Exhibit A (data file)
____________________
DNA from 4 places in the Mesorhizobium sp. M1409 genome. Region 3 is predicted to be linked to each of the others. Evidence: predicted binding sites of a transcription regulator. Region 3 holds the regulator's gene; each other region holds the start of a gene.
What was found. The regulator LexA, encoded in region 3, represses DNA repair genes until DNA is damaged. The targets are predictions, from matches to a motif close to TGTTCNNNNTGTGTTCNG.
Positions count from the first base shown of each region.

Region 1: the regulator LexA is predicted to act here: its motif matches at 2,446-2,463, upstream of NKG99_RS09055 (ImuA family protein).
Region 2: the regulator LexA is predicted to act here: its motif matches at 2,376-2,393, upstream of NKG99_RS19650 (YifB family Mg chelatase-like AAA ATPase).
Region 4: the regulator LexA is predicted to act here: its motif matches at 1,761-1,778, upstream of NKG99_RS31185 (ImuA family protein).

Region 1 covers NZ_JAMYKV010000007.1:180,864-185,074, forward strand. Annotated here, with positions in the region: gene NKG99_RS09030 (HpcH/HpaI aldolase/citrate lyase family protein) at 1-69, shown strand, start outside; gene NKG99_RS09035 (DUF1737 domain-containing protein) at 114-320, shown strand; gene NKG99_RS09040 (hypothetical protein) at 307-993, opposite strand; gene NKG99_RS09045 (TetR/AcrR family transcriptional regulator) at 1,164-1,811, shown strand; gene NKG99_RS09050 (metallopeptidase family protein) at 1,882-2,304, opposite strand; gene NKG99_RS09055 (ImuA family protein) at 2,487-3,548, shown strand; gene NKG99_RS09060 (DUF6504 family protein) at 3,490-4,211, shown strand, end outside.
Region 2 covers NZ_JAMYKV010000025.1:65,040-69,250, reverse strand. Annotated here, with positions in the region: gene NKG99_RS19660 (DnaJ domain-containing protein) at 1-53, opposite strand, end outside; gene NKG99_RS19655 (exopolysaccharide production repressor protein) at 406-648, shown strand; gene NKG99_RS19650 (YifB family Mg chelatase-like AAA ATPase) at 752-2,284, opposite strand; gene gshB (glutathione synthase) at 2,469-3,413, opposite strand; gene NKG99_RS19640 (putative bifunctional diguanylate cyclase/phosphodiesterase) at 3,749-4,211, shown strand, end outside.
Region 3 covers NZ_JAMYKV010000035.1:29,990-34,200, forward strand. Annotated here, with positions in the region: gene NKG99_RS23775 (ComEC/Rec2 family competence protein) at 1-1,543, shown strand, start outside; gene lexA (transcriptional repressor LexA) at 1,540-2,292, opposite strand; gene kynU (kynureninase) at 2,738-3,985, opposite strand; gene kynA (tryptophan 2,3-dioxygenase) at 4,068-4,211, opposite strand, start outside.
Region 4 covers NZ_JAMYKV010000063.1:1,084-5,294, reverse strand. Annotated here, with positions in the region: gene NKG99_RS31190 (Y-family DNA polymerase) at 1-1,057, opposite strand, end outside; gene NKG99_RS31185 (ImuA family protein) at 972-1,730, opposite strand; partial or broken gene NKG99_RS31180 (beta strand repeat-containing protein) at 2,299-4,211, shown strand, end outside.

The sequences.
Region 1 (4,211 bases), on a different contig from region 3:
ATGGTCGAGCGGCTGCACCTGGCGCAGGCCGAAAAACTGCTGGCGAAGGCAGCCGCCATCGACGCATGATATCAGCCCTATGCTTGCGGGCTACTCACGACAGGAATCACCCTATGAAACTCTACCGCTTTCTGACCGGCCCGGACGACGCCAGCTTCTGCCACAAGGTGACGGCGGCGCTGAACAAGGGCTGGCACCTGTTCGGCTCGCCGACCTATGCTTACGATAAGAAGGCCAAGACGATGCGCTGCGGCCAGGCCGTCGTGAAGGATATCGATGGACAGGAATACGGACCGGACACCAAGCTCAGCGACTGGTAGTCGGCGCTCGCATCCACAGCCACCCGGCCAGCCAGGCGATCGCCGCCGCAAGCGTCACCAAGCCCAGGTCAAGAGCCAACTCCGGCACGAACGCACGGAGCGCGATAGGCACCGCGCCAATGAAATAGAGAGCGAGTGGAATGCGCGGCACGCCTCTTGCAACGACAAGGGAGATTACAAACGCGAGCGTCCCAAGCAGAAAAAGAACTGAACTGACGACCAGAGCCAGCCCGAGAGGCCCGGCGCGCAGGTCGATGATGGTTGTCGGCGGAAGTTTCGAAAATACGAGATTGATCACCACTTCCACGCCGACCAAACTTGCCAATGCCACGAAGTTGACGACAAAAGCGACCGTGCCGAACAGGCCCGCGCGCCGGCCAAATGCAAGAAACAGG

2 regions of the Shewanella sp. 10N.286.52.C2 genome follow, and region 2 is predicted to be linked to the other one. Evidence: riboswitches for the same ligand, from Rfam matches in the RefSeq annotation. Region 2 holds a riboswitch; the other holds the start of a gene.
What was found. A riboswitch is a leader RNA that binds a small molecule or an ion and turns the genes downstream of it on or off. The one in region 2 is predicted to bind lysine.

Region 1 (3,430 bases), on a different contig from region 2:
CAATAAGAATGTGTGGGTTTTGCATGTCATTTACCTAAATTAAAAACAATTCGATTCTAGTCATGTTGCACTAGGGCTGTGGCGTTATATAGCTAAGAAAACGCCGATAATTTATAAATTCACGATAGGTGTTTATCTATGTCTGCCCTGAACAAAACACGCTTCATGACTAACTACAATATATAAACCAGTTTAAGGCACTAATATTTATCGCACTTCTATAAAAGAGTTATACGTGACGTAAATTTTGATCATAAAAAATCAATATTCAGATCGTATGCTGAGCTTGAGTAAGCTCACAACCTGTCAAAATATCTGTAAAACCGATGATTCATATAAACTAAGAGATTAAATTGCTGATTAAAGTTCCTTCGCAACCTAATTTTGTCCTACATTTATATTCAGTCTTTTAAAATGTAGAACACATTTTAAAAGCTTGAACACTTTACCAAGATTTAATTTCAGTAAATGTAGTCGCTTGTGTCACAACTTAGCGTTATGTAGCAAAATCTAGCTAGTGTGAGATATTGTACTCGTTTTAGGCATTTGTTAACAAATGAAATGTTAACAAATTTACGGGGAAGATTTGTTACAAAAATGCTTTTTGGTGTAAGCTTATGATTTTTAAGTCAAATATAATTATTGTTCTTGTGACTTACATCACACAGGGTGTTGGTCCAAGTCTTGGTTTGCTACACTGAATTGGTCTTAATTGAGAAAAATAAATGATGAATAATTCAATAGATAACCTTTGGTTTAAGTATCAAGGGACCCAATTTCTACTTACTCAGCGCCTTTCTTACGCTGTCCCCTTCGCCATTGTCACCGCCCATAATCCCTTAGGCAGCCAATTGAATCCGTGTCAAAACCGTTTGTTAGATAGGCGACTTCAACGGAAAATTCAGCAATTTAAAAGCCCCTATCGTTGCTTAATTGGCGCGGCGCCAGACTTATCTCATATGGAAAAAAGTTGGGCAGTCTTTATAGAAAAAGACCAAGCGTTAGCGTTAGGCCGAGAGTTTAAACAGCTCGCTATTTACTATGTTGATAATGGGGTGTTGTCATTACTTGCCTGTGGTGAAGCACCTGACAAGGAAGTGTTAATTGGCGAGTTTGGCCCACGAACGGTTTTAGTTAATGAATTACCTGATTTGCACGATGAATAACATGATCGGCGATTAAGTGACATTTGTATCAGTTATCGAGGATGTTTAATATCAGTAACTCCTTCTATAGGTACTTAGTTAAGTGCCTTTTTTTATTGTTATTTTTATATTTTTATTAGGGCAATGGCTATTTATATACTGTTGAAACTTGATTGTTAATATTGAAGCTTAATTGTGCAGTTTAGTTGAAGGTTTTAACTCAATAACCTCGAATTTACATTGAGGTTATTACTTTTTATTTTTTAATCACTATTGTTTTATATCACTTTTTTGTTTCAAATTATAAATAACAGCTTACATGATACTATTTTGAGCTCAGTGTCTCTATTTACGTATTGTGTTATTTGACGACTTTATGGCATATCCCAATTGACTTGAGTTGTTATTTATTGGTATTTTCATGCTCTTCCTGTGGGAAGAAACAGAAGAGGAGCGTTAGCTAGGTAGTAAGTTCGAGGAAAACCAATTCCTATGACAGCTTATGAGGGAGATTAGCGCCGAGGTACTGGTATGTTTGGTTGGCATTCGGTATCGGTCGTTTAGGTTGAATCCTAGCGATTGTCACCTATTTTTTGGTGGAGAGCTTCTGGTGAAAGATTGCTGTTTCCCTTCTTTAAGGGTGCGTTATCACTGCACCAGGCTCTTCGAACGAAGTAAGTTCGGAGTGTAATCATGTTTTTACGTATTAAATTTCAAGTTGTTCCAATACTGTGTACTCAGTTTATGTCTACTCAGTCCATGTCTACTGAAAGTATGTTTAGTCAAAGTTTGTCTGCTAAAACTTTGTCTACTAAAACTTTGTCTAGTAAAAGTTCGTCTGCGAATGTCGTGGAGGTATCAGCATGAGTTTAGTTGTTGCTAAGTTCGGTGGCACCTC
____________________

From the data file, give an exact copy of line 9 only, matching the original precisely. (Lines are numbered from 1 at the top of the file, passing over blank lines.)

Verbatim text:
Region 3 covers NZ_JAMYKV010000035.1:29,990-34,200, forward strand. Annotated here, with positions in the region: gene NKG99_RS23775 (ComEC/Rec2 family competence protein) at 1-1,543, shown strand, start outside; gene lexA (transcriptional repressor LexA) at 1,540-2,292, opposite strand; gene kynU (kynureninase) at 2,738-3,985, opposite strand; gene kynA (tryptophan 2,3-dioxygenase) at 4,068-4,211, opposite strand, start outside.